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To name an object, we need both to recognize it and to access the associated phonological form, and phonological retrieval itself may be constrained by aspects of the visual recognition process. This paper reviews evidence for such constraints, drawing on data from experimental psychology, neuropsychology, functional imaging, and computational modelling. Data on picture identification in normal observers demonstrate that the speed of name retrieval processes differs for natural objects and artifacts, due at least in part to differences in visual similarity between exemplars within these categories. Also, effects of variables on early and late stages of object identification combine in an interactive rather than an additive manner, consistent with object processing stages operating in a continuous rather than a discrete manner. Neuropsychological evidence supports this proposal, demonstrating that subtle perceptual deficits can produce naming problems, even when there is good access to associated semantic knowledge. Functional activation studies further show increased activity in visual processing areas when conditions stress object naming relative to the recognition of familiar object structures. These studies indicate that object naming is based on a series of continuous processing stages and that naming involves increased visual processing relative to recognition tasks. The data can be modelled within an interactive activation and competition framework.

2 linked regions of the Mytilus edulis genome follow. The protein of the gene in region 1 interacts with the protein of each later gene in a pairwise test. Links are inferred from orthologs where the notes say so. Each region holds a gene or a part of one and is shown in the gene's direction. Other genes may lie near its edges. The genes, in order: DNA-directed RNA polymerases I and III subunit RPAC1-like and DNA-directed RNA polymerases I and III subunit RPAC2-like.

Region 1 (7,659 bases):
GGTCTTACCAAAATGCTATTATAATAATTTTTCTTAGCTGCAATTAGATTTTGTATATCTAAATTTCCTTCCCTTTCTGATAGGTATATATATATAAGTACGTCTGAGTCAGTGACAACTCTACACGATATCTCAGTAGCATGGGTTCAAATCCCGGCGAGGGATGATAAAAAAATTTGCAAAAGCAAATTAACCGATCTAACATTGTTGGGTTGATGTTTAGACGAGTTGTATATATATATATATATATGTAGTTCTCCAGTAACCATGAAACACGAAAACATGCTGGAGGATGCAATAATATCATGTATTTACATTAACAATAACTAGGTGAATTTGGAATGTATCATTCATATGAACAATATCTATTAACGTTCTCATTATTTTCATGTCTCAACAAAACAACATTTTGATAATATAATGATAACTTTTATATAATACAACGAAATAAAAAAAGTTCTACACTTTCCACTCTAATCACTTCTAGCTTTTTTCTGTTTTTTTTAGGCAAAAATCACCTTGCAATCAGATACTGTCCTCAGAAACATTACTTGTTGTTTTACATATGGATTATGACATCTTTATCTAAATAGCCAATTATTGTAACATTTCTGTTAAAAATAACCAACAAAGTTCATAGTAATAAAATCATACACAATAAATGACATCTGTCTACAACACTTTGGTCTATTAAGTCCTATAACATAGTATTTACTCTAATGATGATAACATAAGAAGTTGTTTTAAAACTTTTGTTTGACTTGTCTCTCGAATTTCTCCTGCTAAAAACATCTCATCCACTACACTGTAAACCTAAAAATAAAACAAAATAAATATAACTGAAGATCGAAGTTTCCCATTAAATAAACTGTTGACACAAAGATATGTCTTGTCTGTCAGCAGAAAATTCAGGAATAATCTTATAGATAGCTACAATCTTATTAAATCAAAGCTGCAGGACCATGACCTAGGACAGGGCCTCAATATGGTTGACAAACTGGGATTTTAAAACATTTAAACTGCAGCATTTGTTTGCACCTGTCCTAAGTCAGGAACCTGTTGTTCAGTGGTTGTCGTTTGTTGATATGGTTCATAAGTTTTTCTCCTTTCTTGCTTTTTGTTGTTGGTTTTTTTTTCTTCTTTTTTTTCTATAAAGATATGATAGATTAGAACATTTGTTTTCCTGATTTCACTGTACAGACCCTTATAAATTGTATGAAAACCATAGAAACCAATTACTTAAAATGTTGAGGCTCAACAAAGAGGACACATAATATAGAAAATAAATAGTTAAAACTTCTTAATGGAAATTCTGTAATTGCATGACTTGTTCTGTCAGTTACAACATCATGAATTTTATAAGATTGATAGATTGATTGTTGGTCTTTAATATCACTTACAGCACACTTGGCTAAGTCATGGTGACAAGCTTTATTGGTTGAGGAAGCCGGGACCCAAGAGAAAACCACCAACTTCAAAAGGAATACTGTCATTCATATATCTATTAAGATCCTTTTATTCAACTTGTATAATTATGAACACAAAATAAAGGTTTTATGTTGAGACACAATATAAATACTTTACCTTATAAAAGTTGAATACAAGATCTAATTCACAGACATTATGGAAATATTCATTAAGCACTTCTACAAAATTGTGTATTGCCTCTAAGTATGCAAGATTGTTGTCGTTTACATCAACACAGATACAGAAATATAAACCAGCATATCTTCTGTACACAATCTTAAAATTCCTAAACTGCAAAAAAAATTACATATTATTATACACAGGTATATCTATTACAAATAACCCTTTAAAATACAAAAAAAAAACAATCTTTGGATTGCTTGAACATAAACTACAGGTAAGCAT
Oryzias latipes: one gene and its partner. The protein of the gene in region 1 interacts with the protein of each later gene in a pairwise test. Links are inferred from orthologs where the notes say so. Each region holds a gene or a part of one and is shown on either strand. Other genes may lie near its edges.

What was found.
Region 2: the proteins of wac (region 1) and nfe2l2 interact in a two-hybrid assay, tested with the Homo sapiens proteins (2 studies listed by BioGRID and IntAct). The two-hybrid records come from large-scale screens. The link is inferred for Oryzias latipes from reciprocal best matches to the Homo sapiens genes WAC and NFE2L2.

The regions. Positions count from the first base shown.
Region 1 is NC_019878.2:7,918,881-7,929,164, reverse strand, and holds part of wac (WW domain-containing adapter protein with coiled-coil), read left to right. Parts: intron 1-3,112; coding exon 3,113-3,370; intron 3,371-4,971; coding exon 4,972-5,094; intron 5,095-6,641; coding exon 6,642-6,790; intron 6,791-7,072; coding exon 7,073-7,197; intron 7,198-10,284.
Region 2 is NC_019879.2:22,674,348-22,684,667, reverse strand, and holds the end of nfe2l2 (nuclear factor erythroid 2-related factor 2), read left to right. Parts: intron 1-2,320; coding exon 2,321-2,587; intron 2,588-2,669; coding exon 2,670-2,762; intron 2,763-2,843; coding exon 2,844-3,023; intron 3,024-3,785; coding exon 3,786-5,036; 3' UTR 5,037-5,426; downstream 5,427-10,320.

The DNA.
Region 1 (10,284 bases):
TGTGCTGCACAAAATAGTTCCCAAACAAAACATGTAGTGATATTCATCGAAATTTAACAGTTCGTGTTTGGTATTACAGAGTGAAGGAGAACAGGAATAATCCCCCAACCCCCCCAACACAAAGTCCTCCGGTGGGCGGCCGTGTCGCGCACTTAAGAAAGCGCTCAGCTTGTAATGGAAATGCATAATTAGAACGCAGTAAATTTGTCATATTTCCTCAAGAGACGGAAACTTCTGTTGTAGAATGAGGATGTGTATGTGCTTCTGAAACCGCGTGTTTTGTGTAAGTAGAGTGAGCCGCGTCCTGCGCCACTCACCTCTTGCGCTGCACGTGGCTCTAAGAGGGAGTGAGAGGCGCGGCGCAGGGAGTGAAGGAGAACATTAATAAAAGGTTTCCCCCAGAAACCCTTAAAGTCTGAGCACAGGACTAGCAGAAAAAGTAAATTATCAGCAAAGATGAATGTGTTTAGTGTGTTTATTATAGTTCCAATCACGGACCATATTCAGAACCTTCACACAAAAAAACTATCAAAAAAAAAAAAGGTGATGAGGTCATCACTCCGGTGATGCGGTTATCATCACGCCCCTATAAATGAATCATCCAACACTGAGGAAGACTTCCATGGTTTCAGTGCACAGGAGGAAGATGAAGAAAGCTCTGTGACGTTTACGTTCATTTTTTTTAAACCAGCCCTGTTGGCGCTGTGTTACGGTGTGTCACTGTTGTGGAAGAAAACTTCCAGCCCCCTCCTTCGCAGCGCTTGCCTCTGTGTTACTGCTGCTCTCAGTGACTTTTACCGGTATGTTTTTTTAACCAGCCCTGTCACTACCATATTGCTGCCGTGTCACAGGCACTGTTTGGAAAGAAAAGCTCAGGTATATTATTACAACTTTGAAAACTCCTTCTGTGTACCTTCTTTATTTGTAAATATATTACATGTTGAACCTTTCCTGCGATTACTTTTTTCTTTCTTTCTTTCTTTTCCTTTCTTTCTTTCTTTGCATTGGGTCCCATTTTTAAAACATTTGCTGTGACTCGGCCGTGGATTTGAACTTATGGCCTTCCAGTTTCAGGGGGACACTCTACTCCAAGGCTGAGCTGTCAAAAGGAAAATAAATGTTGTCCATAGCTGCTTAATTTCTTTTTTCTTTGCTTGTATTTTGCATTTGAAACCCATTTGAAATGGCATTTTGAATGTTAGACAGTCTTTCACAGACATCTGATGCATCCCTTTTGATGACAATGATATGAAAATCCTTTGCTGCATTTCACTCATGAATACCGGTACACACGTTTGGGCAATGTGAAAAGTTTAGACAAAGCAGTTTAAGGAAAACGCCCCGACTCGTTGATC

Original publication

DOI

10.1007/s004260050046

Type

Journal article

Journal

Psychological Research

Publication Date

01/01/1999

Volume

62

Pages

118 - 130